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Friday, April 11, 2014

Secondary Stress in Spanish

There is an emphatic style of speaking that emphasizes the secondary stress, normally very weak in Spanish. I'm listening to a lecture now and just heard the lecturer say

INterPREtaCIÓN.

Normally you would say "interpretación, and the secondary stress, very weak, would be on the syllable "pre."

He also says "cualquier caso." That is interesting because the real stress should be cualquier. I'll have to look to see whether the "rhythm rule" has been documented in Spanish, where stress clashes are avoided through leftward shift of stress. An example in English would be the difference between "Tennessee," and "Tennessee Williams."

I find that in my own lecturing mode in class I do speak, also, in that more emphatic mode. It has the advantage of being easy to understand and dynamic, well, emphatic.

The one article I've found documents the emphatic style in newscasts and the like. Where I'm going with this is an approach to stress clash in versification, where the norm, for Spanish is iambic or trochaic, and stress clashes tend to occur with relatively stressless prepositions.

4 comments:

Vance Maverick said...

Unrelated question to which I suspect you know the answer. It's a truism that it's easier to rhyme in Italian than in English, and I imagine the same goes for Spanish too. Has this been quantified? There are many metrics I could imagine defining, but I'd like to know what's actually been measured.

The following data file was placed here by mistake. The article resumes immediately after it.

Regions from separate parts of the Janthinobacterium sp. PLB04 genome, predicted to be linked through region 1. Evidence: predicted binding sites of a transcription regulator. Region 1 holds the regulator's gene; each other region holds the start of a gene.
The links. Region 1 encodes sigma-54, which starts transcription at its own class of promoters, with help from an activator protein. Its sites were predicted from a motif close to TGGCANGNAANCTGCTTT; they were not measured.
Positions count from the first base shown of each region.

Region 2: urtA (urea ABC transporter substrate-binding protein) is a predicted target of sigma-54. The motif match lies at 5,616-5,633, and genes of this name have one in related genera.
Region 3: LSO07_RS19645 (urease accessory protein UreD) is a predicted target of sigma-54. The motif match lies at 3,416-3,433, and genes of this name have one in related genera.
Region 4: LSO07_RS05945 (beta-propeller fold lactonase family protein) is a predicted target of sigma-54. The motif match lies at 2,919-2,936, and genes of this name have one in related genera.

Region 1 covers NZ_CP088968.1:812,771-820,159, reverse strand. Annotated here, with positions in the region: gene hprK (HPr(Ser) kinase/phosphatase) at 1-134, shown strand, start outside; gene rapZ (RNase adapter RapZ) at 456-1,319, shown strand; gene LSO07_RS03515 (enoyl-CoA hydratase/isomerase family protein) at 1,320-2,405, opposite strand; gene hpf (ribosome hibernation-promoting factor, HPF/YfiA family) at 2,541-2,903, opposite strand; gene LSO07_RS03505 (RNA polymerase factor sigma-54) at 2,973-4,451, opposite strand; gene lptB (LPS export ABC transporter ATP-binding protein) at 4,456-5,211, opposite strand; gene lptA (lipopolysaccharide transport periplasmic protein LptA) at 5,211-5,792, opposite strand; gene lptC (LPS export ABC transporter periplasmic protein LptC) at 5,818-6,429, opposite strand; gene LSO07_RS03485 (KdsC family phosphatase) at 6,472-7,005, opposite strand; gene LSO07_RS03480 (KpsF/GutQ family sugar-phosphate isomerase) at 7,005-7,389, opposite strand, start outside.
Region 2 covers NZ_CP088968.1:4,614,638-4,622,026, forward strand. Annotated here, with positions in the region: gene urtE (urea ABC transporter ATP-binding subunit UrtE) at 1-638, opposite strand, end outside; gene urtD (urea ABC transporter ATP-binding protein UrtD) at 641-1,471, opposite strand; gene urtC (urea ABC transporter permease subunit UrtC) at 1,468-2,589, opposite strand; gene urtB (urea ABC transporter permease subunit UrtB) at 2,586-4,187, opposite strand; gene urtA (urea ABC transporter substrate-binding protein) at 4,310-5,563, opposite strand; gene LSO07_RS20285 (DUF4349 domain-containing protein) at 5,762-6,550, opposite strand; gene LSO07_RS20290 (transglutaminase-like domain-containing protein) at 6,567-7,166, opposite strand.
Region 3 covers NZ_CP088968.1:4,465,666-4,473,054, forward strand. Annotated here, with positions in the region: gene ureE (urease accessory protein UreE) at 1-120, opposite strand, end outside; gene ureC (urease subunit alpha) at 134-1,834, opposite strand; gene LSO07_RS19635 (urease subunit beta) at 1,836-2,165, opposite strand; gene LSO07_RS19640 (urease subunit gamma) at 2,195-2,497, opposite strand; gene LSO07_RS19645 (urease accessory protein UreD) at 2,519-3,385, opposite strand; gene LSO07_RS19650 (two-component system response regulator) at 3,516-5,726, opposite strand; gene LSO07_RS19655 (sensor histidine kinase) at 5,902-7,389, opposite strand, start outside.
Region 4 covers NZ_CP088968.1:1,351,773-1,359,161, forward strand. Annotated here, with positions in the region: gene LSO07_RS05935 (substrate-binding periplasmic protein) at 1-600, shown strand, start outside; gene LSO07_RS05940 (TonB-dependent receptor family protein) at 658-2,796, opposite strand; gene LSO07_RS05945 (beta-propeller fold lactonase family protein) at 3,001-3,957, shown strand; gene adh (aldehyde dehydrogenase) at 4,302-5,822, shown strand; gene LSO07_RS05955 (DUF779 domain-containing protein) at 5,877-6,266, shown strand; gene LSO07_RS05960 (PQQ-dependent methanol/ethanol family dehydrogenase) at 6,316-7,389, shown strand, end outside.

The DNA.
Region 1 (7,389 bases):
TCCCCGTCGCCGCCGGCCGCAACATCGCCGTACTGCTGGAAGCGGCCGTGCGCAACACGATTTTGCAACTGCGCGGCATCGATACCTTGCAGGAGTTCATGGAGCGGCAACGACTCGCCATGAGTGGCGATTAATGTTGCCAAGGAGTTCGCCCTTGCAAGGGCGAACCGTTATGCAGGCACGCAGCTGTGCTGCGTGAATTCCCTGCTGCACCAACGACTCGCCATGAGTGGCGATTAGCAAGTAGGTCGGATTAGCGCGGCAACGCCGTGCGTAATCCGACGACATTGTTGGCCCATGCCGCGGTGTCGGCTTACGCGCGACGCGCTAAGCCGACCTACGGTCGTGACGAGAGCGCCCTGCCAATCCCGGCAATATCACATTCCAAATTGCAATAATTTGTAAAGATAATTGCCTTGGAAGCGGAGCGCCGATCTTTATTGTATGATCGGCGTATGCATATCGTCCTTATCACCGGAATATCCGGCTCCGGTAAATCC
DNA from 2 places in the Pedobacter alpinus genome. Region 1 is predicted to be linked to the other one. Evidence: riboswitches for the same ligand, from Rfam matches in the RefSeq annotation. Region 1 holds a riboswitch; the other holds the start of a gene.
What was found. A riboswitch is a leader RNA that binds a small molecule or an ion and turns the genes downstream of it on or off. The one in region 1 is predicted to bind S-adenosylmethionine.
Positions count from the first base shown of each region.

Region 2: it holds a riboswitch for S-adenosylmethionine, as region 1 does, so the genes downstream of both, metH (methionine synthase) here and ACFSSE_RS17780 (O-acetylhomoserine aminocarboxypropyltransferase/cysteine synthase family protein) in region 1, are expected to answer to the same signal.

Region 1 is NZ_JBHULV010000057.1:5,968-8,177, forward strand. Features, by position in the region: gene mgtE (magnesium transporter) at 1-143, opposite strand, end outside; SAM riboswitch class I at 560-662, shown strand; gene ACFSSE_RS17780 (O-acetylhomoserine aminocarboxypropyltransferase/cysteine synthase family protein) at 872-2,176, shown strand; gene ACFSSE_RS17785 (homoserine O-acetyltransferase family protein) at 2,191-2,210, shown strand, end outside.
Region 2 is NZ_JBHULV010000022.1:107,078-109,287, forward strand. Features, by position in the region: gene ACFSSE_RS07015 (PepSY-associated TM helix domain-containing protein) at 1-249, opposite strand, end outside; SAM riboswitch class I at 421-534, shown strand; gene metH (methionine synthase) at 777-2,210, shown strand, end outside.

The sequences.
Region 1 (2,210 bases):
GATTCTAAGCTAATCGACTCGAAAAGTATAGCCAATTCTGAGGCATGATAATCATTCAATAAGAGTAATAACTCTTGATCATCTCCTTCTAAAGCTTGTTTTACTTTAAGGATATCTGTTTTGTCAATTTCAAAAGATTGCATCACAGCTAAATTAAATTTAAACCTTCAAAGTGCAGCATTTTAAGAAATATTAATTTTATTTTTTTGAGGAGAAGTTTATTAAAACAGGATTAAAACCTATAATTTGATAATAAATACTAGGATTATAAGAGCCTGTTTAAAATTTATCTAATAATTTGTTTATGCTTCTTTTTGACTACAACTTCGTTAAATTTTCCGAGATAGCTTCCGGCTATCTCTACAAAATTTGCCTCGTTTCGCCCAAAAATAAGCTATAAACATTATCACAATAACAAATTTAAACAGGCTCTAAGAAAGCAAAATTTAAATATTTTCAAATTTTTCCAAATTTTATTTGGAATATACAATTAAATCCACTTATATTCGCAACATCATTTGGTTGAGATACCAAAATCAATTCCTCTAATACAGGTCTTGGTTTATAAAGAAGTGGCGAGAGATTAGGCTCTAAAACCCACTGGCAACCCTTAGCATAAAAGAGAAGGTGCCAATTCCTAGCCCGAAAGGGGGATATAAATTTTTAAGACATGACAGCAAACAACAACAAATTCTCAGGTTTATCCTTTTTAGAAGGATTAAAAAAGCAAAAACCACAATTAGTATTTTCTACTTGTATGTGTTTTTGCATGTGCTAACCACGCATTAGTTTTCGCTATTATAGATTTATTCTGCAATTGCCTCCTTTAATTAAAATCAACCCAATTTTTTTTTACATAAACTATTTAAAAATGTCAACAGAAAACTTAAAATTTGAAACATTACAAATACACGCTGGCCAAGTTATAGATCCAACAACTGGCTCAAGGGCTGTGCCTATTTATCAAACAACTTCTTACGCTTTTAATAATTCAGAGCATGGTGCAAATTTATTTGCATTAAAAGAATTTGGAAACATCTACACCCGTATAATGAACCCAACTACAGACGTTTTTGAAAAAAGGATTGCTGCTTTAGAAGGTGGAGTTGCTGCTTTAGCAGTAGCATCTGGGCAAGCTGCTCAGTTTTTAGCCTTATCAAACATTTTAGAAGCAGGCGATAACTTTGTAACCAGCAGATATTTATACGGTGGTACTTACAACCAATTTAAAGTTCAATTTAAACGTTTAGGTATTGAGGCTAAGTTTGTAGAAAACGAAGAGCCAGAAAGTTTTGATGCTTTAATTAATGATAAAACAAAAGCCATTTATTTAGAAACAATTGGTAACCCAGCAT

Jonathan said...

Verb inflections: it is very easy to rhyme the same form of the verb, or past participles in -ado or -ido.

The fact that there are fewer vowel sounds also facilitates rhyme

Finally, the simpler syllabic structure. The "rhyme" of the syllable in Spanish consists of a single vowel, or a vowel and one consonant.

So yes, it is quite a bit easier to rhyme in Spanish than in English.

Vance Maverick said...

Thanks. So, I gather you aren't aware of any measurements of the ease of rhyming. ;-)

Jonathan said...

I don't know how you'd measure it. ! You would have to have statistics on frequency of combinations of phonemes and syllables. Not just what is permissible but what is frequent. I guess rhyming dictionaries would be a place to start. Here's a typical example that relies on -ido, -ada, and -ada. The other rhyme in the poem is -ores. So the plural of any noun in -or fits. Licores, amores, primores, recitadores, flores, rumores, dolores... It is child's play. It is a classic poem but the rhyming itself seems a bit lazy.


Este que ves, engaño colorido,
que, del arte ostentando los primores,
con falsos silogismos de colores
es cauteloso engaño del sentido;

éste, en quien la lisonja ha pretendido
excusar de los años los horrores,
y venciendo del tiempo los rigores
triunfar de la vejez y del olvido,

es un vano artificio del cuidado,
es una flor al viento delicada,
es un resguardo inútil para el hado:

es una necia diligencia errada,
es un afán caduco y, bien mirado,
es cadáver, es polvo, es sombra, es nada.